The new DUI: How tech might disconnect drinking and driving
Yes, the great lubricants of motoring, oil and hootch.
Unfortunately, a whole bunch of us pay more attention to this one than to this one.
Over 10,000 people die in alcohol related crashes every year throughout 30% of all road fatalities in the US.
And over a million people are busted for DUI in this country.
That's estimated, however, to be just 1% of the people who are out there driving under the influence and overall road fatalities in the US are up a big 24% since their bottom in 2011.
So perhaps it'll come as no surprise to know that the national academy of sciences recently did a big study And had a big recommendation that we should lower that presumptive blood alcohol level from 0.8, and I recall when it was 0.10, down to 0.5.
Interestingly Utah's already beaten them to the punch with a lot of that effect That starts at the end of 2018.
But in many ways, tightening up those presumptive blood alcohol levels are nothing more than a little adjustment and already ineffective game of cat and mouse.
Where's the technology to intelligently and consistently detect when you had too much of this.
There are court mandated blood alcohol interlocks laden with installation, usage hassles, stigma, and a court order.
One of the early efforts at putting a breathalyzer in your phone was ordered off the market, because it sucked.
And there are, of course, scads of other pocket sized breath alcohol detectors.
But the person who carries one and uses it regularly.
Probably isn't the person who needs it the most.
We a need an alcohol detection that is more integrated into our existing habits and existing tech.
The state of Colorado recently did a pioneering test with 225 drivers asking them to use an Apple Watch accessory that measures blood alcohol by breath.
One of the key takeaways was 79% of the participants said they might occassionally drive inebriated before they had that tech.
Only 12% said they likely would afterwards.
But the moon shot in all of this remains a federal program called DADSS.
Driver Alcohol detection system for safety.
It is fostering innovation among tech companies to come up with some kind of an alcohol detection system that is so full proof, so transparent, so low touch, that it would be a candidate to be installed in every car from the factory.
As suppose to current alcohol detectors and interlocks That lurk in that world of court orders and stigmatized people with DUIs.
Most efforts work at sensing the air in the cabin around the driver, often with a combination of infrared light inspection to measure alcohol molecules floating around.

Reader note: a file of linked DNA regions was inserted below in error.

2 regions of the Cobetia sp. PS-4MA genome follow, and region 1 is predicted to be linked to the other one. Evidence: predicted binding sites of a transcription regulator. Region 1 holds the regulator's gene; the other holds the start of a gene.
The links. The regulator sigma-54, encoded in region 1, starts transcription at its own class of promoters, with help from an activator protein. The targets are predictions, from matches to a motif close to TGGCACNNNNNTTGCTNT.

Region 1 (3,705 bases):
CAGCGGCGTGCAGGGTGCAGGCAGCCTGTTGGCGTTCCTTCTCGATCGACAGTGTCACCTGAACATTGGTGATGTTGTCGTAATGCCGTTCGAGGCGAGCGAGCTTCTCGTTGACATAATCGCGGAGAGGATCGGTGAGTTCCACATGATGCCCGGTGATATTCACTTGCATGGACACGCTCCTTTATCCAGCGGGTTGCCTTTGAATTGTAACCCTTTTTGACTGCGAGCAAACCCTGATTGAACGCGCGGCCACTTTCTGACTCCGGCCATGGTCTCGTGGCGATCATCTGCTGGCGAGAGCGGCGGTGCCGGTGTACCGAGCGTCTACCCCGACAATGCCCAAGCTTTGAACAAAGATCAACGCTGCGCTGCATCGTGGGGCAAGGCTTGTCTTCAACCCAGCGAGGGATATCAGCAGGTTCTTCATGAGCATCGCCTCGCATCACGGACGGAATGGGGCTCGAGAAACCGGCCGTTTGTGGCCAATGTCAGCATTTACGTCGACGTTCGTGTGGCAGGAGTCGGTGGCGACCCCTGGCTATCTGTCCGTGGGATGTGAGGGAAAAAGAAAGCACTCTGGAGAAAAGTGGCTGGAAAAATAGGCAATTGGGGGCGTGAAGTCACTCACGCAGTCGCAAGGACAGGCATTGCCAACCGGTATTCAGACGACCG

Also, perhaps, some kind of image recognition to verify who is admitting those molecules.
And it might all be built into a smart start button, using skin alcohol detection.
In Japan, Nissan's working on an even more ambitious system that detects alcohol via skin contact with the shift lever.
You gotta grab that to get into drive, right?
As well as ambient air sensors built into the seats.
Facial recognition monitoring to see if you're drowsy or drunk and vehicle weave detection., All of that together seems to give a pretty good picture of your state.
But so far we're talking a lot about harwarte an softwware.
Experts tell us that the tricky part's gonna be in the wet ware that's you and me.
Over at the McLean hospital's behavioral research center it's part of Harvard medical center.
They're working on factors like how to read body type and age and ethnicity in doing alcohol essays like this as well as whether or not someone pounding two back at last call or whether they were drinking consistently and or were they munching on bar snacks or not.
All of that changes how you read there level of inebriation Now, the final piece in this giant puzzle is the American Beverage Institute.
They're the lobby and the trade group for America's bars and restaurants.
And, as you can im\agine, they're not real fond of a system that would truly, utterly bar you from driving after having any alcohol.
The ABI opposes court ordered in car interlocks for someone getting their first time DUI arrest.
Saying the bar should be set at repeat offenders or first time offenders with blood alcohol levels of 0.15 or higher.
The ABI is also opposed to any future plan of doing widespread factory installed alcohol detection in cars like is being developed under DADSS.
Those systems they fear could be easily set to lock the car up at a 0.03 or a 0.04.
Creating a virtual [UNKNOWN] on having a drink with dinner.
Here's where it all gets really interesting.
Down the road a few years we're gonna see an intersection on perfected technologies that can always and accurately measure your blood alcohol in the car.
And you're gonna have to have a government regulation as to where the level is that you can start the car or not.
Set it to zero and you may have just taken a lot of businesses, bars and restaurants out of business.
Set it to 0.3 or 0.4 let's say, now you've got the government quantifying driving with a certain amount of booze in your system.
There is no easy answer, but it's gonna be an interesting conversation.